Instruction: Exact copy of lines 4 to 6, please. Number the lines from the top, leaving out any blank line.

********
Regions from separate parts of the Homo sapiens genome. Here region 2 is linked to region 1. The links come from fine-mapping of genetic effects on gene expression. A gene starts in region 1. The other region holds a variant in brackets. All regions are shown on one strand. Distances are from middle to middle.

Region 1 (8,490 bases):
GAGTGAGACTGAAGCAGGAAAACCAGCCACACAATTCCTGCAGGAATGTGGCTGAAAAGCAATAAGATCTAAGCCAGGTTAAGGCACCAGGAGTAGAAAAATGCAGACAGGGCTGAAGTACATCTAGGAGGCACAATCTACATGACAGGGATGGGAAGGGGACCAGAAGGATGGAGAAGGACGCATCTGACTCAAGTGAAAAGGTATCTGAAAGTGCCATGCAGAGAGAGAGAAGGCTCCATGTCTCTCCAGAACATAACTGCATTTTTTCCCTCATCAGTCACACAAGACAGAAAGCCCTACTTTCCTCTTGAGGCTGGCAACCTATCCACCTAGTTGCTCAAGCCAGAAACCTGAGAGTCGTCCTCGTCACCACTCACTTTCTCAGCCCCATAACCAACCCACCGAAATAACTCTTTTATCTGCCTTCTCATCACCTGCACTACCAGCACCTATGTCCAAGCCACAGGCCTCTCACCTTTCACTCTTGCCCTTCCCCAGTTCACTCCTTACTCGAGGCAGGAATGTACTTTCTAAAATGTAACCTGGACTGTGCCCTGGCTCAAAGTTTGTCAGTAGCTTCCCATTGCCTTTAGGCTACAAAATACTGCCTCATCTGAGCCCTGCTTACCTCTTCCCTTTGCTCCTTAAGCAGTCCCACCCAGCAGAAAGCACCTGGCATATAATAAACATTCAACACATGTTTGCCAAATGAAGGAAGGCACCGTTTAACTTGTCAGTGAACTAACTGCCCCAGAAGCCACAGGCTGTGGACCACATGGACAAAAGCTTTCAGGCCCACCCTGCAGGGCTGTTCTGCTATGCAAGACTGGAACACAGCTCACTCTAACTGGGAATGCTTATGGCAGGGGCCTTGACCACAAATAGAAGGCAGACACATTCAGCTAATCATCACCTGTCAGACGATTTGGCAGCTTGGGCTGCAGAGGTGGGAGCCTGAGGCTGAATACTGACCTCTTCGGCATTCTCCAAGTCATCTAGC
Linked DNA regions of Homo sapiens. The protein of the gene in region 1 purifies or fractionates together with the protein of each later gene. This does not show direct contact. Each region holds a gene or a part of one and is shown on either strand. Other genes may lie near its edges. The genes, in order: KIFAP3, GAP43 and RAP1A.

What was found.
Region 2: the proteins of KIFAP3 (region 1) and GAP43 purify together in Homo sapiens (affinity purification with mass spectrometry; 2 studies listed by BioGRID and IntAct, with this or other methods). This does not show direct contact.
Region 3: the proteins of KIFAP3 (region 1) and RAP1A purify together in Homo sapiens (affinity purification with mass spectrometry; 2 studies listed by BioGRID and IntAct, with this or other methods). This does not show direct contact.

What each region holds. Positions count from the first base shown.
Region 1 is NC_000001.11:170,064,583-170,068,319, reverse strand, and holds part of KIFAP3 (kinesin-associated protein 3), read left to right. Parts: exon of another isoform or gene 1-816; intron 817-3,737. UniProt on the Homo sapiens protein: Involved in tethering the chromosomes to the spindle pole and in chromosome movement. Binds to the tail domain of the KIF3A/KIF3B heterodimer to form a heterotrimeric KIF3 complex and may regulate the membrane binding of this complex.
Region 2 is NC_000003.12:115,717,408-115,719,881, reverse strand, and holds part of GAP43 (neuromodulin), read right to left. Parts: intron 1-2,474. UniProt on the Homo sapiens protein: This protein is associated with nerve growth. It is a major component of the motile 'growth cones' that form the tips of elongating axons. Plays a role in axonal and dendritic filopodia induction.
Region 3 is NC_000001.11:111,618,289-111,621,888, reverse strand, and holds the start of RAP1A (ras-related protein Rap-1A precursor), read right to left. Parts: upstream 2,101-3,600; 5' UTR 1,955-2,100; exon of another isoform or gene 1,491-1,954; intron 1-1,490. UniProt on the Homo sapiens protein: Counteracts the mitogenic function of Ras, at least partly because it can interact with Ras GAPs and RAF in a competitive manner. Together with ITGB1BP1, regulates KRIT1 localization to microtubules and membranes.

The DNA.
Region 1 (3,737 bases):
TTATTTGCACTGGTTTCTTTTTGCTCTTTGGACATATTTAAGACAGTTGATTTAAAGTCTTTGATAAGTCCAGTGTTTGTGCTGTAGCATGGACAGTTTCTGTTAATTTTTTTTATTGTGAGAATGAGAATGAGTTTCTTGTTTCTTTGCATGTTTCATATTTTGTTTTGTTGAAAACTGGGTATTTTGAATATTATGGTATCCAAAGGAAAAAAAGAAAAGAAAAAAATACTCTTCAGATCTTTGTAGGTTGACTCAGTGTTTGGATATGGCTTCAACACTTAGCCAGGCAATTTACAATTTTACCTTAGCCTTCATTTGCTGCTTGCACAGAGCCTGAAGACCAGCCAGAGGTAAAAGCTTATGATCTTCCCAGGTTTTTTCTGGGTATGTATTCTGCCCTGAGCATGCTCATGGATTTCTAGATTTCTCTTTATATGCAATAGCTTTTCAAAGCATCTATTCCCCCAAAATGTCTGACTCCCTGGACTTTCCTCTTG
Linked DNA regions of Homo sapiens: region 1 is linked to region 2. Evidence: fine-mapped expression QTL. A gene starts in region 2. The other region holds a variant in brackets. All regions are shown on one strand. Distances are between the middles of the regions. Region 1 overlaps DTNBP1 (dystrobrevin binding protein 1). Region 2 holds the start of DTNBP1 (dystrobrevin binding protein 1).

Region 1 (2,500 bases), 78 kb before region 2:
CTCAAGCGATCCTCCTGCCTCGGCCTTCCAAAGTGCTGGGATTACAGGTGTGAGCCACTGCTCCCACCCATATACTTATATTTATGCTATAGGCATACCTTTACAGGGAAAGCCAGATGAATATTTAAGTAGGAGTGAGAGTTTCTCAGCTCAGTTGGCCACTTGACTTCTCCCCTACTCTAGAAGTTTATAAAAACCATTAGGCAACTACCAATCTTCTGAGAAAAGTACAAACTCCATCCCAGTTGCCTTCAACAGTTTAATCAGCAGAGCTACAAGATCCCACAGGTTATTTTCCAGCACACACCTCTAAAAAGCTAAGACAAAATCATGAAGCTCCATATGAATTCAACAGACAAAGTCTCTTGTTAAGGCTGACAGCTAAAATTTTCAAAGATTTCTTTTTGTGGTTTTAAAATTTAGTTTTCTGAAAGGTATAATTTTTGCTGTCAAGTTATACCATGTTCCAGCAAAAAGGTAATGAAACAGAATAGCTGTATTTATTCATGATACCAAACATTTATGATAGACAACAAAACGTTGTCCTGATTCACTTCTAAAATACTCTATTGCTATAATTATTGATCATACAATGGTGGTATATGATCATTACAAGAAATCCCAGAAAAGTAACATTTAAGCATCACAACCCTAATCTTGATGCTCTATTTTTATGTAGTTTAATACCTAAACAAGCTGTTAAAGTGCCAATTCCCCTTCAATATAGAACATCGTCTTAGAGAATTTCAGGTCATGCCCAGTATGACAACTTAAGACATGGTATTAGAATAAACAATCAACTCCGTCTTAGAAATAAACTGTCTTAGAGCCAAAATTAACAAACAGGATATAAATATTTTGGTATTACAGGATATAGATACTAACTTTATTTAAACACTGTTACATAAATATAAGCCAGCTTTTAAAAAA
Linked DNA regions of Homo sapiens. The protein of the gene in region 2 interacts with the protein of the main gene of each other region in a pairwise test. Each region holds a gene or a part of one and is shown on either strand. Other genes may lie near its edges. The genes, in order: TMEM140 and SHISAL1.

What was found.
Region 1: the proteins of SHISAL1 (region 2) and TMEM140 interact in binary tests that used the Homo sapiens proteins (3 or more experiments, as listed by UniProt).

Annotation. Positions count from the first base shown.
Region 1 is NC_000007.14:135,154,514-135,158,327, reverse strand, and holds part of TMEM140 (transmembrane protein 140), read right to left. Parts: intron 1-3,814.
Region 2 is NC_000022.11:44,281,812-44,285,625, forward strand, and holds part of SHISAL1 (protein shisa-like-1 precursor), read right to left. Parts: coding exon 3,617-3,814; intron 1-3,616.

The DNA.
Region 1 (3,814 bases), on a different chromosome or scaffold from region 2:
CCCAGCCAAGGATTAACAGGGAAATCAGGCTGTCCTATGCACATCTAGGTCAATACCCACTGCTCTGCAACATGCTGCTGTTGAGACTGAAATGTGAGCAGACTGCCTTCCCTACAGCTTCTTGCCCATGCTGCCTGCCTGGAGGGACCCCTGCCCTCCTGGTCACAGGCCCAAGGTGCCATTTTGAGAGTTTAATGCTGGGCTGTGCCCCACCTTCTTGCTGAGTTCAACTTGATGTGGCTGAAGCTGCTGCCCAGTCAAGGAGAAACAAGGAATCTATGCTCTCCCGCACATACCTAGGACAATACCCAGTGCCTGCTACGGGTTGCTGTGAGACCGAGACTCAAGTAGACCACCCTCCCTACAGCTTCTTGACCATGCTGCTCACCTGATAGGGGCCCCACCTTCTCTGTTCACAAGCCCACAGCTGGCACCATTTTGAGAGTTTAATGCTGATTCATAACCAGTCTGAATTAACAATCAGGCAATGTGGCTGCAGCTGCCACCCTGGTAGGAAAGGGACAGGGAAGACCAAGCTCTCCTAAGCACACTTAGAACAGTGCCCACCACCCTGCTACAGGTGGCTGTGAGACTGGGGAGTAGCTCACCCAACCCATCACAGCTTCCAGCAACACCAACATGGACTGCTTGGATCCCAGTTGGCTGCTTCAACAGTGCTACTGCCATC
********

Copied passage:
Linked DNA regions of Homo sapiens. The protein of the gene in region 1 purifies or fractionates together with the protein of each later gene. This does not show direct contact. Each region holds a gene or a part of one and is shown on either strand. Other genes may lie near its edges. The genes, in order: KIFAP3, GAP43 and RAP1A.

What was found.
Region 2: the proteins of KIFAP3 (region 1) and GAP43 purify together in Homo sapiens (affinity purification with mass spectrometry; 2 studies listed by BioGRID and IntAct, with this or other methods). This does not show direct contact.